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Pricing (Corporate Bonds) in the Dark – Risk Magazine (free download)

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Asset managers claim they have an information edge over dealers when it comes to (corporate) bond pricing. How are sell-side players countering the threat?

Comments
  • Slider
    SliderJanuary 20, 2017"I think the buy-side is also scarred by what happened in 2008. They understand now that given the evolving regulatory environment, they don't ever want to be beholden to dealers for liquidity. And why should they be at this point given they hold more of the bonds and have better price discovery? Dealers were always banking on the opaqueness of the OTC market to make money and that model is no longer viable given the push to transparency. Depending on the nature of the…"
  • Goose
    GooseJanuary 20, 2017"Risk takes up the mantle on a critical liquidity topic that hasn’t gotten much coverage. Dealer price discovery continues to diminish to the detriment of the dealers, and just as importantly, to the buy side. While the buy side can opportunistically provide liquidity, I believe it is a pipe dream to think they will become truly significant players in immediate risk transfer. The more markets evolve electronically, the more important the market makers become. Ask the e…"
  • Wolfman
    WolfmanJanuary 20, 2017"Information was not at the core of the dealer-as-market-maker model - capital was. In the vacuum left by persistently low rates and regulatory restrictions on capital at risk, the buy-side is engaging as price makers. Rates aren't skyrocketing and risk tolerance may increase somewhat, but the reality is that if dealers can't make money making markets, they have no incentive to do so. I think the most interesting part of the report was that the buy-side starts with a p…"
  • Cougar
    CougarJanuary 20, 2017"I agree with Viper's points. We know the sellside is starving secondary trading of balance sheet for years because the business was not economically viable from capital costs, and more recently increased information asymmetry biased to the buyside etc. Banks now recognize this and better need to control their information. The buyside needs the sellside as its insurance policy not for the 95% of time but the 5% when the buyside price makers and sellside market makers a…"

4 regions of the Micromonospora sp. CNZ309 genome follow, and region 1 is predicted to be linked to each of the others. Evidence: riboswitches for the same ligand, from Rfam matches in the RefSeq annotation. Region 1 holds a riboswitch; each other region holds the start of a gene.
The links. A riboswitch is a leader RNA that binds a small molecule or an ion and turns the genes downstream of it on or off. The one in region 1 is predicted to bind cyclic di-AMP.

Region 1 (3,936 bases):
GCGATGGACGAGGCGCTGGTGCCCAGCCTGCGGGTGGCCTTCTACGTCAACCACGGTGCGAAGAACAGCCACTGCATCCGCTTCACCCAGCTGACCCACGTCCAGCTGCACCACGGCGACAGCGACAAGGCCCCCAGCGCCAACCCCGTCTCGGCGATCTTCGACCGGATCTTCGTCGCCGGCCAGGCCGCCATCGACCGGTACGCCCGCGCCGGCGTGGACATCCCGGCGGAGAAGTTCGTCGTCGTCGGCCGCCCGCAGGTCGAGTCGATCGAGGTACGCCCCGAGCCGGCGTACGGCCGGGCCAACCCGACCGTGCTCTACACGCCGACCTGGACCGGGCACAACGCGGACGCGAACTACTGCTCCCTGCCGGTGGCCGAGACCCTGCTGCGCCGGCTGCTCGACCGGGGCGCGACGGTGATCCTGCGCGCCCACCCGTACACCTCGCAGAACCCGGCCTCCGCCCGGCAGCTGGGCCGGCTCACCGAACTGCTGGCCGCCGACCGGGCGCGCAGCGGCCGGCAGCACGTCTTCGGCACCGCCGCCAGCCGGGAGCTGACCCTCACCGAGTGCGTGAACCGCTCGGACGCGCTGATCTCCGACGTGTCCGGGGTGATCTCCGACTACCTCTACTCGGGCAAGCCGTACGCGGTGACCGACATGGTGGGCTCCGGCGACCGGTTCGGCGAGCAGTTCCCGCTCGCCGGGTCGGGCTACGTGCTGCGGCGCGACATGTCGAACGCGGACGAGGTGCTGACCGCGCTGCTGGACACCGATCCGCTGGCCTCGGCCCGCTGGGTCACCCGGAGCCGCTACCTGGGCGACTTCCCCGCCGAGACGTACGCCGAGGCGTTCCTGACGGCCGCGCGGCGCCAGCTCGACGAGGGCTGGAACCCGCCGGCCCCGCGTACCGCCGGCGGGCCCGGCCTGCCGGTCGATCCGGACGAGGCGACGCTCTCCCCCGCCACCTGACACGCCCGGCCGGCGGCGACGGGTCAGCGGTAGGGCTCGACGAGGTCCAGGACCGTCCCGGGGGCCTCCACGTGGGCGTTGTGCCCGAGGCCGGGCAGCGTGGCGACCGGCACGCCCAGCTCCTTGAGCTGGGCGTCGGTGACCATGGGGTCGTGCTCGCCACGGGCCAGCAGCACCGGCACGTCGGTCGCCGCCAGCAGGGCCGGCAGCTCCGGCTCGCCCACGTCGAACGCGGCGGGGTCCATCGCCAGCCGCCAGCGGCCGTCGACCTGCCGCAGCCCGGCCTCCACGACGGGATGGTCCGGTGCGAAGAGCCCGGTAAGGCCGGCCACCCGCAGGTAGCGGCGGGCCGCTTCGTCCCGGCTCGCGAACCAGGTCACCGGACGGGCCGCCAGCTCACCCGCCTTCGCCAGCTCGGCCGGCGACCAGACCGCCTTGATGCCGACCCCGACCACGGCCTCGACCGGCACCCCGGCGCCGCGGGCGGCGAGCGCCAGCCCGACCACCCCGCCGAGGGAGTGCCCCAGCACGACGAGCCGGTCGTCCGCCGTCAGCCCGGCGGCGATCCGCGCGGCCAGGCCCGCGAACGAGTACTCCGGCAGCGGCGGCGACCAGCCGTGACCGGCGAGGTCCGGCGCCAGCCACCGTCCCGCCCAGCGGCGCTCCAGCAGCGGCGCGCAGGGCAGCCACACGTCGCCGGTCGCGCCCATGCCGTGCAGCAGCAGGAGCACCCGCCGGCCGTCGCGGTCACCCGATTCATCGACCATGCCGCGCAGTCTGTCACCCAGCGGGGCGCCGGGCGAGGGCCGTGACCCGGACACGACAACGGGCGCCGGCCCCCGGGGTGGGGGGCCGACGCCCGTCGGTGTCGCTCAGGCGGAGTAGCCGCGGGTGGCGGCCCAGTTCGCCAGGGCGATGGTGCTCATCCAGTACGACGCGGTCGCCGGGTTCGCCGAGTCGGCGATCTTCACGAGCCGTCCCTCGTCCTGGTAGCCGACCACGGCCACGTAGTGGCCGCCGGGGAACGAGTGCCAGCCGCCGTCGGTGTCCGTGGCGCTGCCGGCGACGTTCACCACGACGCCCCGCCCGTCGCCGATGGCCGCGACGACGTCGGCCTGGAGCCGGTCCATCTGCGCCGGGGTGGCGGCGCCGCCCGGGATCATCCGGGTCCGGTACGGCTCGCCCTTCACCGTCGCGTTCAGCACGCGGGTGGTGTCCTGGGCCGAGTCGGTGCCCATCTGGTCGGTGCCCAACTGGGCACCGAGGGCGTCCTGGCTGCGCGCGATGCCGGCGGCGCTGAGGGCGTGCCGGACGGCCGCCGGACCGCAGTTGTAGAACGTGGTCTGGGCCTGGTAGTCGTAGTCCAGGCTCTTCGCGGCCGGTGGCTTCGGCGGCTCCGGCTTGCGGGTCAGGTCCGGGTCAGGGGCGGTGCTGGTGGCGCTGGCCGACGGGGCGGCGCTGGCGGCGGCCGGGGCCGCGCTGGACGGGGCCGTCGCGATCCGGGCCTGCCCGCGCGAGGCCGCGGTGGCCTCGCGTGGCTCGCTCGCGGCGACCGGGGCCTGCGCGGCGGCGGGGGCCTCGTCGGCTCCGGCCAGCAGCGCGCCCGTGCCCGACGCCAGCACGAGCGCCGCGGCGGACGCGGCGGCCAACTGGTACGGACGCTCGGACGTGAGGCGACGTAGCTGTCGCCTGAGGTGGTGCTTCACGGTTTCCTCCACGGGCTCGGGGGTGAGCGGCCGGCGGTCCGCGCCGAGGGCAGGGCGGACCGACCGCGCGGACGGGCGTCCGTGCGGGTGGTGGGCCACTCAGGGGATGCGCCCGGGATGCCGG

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5 Comments on "Pricing (Corporate Bonds) in the Dark – Risk Magazine (free download)"

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Viper
Member

Buy side does have an edge at the moment. Sell side has lost control of the information flow. The quicker it can consolidate the stream of pricing information, the more quicker the imbalance of the information advantage can be corrected. Neither electronic trading nor all to all trading will be the tools to solve this imbalance.

Cougar
Member
I agree with Viper’s points. We know the sellside is starving secondary trading of balance sheet for years because the business was not economically viable from capital costs, and more recently increased information asymmetry biased to the buyside etc. Banks now recognize this and better need to control their information. The buyside needs the sellside as its insurance policy not for the 95% of time but the 5% when the buyside price makers and sellside market makers are shown for what those terms mean. Stretching the 95% of happy times to a 100% is a mirage and so the asymmetry… Read more »
Wolfman
Member
Information was not at the core of the dealer-as-market-maker model – capital was. In the vacuum left by persistently low rates and regulatory restrictions on capital at risk, the buy-side is engaging as price makers. Rates aren’t skyrocketing and risk tolerance may increase somewhat, but the reality is that if dealers can’t make money making markets, they have no incentive to do so. I think the most interesting part of the report was that the buy-side starts with a price and then dealers respond with their actionable quotes. Seems like bass-ackwards to me and less efficient, but it’s a model… Read more »
Goose
Member
Risk takes up the mantle on a critical liquidity topic that hasn’t gotten much coverage. Dealer price discovery continues to diminish to the detriment of the dealers, and just as importantly, to the buy side. While the buy side can opportunistically provide liquidity, I believe it is a pipe dream to think they will become truly significant players in immediate risk transfer. The more markets evolve electronically, the more important the market makers become. Ask the exchanges who is the first group they talk to when considering protocol and price changes, why did dark pools allow allow market maker participation,… Read more »
Slider
Member
I think the buy-side is also scarred by what happened in 2008. They understand now that given the evolving regulatory environment, they don’t ever want to be beholden to dealers for liquidity. And why should they be at this point given they hold more of the bonds and have better price discovery? Dealers were always banking on the opaqueness of the OTC market to make money and that model is no longer viable given the push to transparency. Depending on the nature of the buy-side firm (remember, not all buy-side firms are able to become price makers because of their… Read more »
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